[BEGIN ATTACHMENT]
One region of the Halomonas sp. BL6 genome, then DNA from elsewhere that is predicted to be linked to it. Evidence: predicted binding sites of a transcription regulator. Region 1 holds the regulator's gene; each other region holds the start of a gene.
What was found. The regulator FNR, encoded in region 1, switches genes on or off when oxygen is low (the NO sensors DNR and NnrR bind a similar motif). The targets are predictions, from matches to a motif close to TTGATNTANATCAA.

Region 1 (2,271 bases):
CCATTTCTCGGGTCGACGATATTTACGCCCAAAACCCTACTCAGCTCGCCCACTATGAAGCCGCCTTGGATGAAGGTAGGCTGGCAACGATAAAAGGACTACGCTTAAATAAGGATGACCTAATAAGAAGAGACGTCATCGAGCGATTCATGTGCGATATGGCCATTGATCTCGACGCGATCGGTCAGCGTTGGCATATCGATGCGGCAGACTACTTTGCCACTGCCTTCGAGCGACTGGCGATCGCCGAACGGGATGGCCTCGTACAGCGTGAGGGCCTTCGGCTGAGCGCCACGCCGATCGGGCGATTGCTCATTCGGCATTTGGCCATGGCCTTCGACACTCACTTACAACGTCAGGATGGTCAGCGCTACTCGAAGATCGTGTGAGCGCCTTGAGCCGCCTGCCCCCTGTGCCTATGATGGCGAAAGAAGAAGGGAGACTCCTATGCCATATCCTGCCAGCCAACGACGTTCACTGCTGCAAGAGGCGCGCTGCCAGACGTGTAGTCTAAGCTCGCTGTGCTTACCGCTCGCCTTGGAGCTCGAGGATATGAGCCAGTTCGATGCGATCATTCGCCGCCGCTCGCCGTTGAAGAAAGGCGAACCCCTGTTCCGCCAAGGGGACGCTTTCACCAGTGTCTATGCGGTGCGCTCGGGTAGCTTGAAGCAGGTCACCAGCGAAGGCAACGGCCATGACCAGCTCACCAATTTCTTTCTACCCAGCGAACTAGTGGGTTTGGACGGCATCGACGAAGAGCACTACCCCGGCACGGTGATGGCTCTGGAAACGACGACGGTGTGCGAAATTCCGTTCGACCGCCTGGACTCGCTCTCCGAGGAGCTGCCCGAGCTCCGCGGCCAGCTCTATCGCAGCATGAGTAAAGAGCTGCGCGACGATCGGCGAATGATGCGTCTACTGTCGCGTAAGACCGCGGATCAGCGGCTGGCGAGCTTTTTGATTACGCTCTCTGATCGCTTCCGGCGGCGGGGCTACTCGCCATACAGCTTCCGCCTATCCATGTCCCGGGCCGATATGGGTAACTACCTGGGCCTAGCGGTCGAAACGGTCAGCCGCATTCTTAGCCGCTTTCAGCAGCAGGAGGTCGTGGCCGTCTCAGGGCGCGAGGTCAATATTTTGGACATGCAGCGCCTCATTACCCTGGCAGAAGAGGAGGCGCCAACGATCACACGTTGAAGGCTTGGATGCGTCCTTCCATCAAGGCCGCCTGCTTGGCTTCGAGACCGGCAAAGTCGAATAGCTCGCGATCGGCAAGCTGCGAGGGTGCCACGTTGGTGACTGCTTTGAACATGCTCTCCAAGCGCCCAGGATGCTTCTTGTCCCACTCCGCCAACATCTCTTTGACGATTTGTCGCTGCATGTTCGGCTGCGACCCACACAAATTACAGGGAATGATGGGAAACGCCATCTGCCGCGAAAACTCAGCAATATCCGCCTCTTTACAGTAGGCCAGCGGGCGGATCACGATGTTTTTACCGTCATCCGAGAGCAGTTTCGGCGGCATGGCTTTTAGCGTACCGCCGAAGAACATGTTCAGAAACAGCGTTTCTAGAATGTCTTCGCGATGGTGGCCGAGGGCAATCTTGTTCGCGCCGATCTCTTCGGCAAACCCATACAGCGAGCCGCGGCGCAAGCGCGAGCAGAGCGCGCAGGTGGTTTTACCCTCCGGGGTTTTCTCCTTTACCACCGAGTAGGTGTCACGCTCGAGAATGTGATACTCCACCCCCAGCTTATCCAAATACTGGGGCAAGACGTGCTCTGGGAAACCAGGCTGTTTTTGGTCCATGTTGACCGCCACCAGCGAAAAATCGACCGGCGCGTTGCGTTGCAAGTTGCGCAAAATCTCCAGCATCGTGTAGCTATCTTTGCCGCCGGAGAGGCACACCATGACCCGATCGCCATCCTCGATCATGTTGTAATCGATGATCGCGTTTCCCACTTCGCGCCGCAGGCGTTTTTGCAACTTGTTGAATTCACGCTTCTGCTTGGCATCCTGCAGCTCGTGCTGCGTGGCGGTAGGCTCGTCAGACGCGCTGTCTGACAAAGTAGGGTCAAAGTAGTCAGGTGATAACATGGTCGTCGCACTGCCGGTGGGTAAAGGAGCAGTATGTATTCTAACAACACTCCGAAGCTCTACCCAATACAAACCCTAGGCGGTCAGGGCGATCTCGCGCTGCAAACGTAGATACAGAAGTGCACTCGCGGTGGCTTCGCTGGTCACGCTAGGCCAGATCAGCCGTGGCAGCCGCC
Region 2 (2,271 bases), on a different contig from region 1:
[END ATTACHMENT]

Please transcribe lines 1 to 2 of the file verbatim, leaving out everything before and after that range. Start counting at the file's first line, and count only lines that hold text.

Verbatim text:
One region of the Halomonas sp. BL6 genome, then DNA from elsewhere that is predicted to be linked to it. Evidence: predicted binding sites of a transcription regulator. Region 1 holds the regulator's gene; each other region holds the start of a gene.
What was found. The regulator FNR, encoded in region 1, switches genes on or off when oxygen is low (the NO sensors DNR and NnrR bind a similar motif). The targets are predictions, from matches to a motif close to TTGATNTANATCAA.